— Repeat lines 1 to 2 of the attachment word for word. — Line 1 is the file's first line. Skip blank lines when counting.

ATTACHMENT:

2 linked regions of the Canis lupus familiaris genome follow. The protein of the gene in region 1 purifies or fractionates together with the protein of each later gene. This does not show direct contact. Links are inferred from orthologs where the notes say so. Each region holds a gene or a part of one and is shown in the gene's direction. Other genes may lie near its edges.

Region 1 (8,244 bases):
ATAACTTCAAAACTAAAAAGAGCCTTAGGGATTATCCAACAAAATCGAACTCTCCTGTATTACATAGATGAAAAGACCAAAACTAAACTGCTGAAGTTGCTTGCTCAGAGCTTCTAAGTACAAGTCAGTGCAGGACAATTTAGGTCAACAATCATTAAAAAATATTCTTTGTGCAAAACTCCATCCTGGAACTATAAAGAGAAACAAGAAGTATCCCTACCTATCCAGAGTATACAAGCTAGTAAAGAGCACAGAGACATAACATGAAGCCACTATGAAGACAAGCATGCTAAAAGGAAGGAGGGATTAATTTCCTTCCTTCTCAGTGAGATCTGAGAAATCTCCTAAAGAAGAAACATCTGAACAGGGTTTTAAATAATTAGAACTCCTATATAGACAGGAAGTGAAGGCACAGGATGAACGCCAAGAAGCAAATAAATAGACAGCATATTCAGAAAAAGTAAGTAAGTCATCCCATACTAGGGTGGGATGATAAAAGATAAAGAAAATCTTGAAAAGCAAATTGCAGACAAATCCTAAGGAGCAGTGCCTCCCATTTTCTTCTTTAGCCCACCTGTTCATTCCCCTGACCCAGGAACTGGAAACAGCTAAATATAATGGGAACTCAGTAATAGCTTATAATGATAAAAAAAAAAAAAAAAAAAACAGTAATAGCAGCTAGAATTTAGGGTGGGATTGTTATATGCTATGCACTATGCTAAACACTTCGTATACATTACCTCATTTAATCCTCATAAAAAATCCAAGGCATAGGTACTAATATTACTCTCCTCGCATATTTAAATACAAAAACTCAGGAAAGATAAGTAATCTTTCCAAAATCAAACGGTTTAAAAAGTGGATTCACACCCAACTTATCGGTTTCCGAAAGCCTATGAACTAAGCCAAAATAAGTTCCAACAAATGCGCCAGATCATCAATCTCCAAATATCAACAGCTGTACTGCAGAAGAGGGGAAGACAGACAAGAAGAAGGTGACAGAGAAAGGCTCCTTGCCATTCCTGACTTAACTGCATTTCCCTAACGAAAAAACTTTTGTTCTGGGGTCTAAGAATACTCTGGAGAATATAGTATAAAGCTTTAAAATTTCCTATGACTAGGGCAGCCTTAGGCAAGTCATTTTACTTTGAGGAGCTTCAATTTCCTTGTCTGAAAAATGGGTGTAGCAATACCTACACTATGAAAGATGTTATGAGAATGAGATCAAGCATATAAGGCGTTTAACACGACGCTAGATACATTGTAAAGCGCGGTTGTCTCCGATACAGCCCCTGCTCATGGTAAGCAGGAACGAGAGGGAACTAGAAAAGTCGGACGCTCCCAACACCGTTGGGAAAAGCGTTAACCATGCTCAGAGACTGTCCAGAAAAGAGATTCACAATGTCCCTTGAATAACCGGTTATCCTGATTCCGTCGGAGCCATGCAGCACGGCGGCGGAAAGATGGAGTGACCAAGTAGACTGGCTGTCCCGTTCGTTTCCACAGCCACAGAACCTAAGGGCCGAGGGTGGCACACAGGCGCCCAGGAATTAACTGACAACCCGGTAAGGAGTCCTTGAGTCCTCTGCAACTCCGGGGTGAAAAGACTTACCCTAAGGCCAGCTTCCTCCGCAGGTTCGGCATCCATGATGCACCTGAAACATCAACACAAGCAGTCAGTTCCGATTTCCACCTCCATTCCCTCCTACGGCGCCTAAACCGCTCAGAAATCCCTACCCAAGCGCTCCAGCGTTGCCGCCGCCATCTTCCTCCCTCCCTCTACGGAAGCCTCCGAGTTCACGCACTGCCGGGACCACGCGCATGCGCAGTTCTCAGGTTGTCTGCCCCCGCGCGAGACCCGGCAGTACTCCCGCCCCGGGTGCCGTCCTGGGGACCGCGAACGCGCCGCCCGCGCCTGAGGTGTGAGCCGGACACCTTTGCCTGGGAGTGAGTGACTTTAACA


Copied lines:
2 linked regions of the Canis lupus familiaris genome follow. The protein of the gene in region 1 purifies or fractionates together with the protein of each later gene. This does not show direct contact. Links are inferred from orthologs where the notes say so. Each region holds a gene or a part of one and is shown in the gene's direction. Other genes may lie near its edges.

Region 1 (8,244 bases):